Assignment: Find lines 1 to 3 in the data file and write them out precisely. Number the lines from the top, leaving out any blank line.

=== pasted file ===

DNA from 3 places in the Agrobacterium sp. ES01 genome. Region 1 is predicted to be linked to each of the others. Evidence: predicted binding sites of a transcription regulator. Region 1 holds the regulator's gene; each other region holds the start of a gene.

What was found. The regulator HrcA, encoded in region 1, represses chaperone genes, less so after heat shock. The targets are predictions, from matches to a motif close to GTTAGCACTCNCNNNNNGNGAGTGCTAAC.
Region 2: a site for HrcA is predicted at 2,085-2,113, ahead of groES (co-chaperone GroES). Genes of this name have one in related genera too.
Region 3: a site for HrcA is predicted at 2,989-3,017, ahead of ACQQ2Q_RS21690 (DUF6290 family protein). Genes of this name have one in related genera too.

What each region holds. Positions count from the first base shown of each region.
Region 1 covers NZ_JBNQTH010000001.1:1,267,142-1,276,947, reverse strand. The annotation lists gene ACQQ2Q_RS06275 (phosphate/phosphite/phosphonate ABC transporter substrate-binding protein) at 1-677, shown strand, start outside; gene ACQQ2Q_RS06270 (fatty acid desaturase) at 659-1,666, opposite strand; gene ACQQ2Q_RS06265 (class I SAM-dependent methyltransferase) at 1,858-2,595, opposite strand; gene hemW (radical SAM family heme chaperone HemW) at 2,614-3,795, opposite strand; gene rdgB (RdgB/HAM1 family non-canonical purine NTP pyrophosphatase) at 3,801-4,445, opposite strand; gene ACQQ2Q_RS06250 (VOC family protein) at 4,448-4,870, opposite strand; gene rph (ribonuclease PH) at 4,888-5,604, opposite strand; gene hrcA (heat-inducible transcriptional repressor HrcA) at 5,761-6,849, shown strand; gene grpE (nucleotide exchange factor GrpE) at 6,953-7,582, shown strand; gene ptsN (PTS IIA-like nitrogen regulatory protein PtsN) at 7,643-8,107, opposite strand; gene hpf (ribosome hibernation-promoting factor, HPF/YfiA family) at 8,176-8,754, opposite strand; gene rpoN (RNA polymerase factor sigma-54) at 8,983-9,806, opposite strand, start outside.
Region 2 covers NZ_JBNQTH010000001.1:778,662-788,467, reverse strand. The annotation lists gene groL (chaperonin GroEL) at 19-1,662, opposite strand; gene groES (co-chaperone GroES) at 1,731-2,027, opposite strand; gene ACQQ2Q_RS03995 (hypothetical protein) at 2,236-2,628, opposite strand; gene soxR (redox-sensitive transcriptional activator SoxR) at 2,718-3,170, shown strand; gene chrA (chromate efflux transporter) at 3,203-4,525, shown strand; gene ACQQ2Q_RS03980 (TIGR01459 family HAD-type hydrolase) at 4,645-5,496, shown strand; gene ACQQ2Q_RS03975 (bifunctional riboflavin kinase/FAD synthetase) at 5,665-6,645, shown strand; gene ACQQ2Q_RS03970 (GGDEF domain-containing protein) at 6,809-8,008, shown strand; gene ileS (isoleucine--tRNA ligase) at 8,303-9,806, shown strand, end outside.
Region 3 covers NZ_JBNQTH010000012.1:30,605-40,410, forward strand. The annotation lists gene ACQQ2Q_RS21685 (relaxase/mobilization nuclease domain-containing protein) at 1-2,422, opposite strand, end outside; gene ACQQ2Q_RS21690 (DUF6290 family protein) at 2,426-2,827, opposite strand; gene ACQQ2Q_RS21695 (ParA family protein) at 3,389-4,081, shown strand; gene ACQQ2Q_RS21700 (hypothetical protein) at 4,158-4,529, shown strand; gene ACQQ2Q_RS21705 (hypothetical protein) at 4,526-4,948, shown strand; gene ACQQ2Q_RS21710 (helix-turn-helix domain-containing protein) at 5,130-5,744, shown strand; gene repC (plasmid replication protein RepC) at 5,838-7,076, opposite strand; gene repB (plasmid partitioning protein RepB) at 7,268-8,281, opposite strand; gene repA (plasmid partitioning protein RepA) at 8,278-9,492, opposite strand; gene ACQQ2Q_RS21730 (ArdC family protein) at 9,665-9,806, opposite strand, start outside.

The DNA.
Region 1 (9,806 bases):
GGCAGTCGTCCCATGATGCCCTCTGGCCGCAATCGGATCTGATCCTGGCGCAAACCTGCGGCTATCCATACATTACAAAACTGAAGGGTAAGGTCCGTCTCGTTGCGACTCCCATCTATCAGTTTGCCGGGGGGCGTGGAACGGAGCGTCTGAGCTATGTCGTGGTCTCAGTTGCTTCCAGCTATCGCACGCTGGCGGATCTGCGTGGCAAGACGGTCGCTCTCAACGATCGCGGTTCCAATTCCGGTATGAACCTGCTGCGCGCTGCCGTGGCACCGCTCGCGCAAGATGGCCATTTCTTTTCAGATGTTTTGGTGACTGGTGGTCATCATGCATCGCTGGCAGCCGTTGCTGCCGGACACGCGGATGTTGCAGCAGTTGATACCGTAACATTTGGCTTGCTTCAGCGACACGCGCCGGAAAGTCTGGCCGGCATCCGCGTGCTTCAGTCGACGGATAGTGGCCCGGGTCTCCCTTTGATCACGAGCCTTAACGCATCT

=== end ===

DNA from 3 places in the Agrobacterium sp. ES01 genome. Region 1 is predicted to be linked to each of the others. Evidence: predicted binding sites of a transcription regulator. Region 1 holds the regulator's gene; each other region holds the start of a gene.

What was found. The regulator HrcA, encoded in region 1, represses chaperone genes, less so after heat shock. The targets are predictions, from matches to a motif close to GTTAGCACTCNCNNNNNGNGAGTGCTAAC.
Region 2: a site for HrcA is predicted at 2,085-2,113, ahead of groES (co-chaperone GroES). Genes of this name have one in related genera too.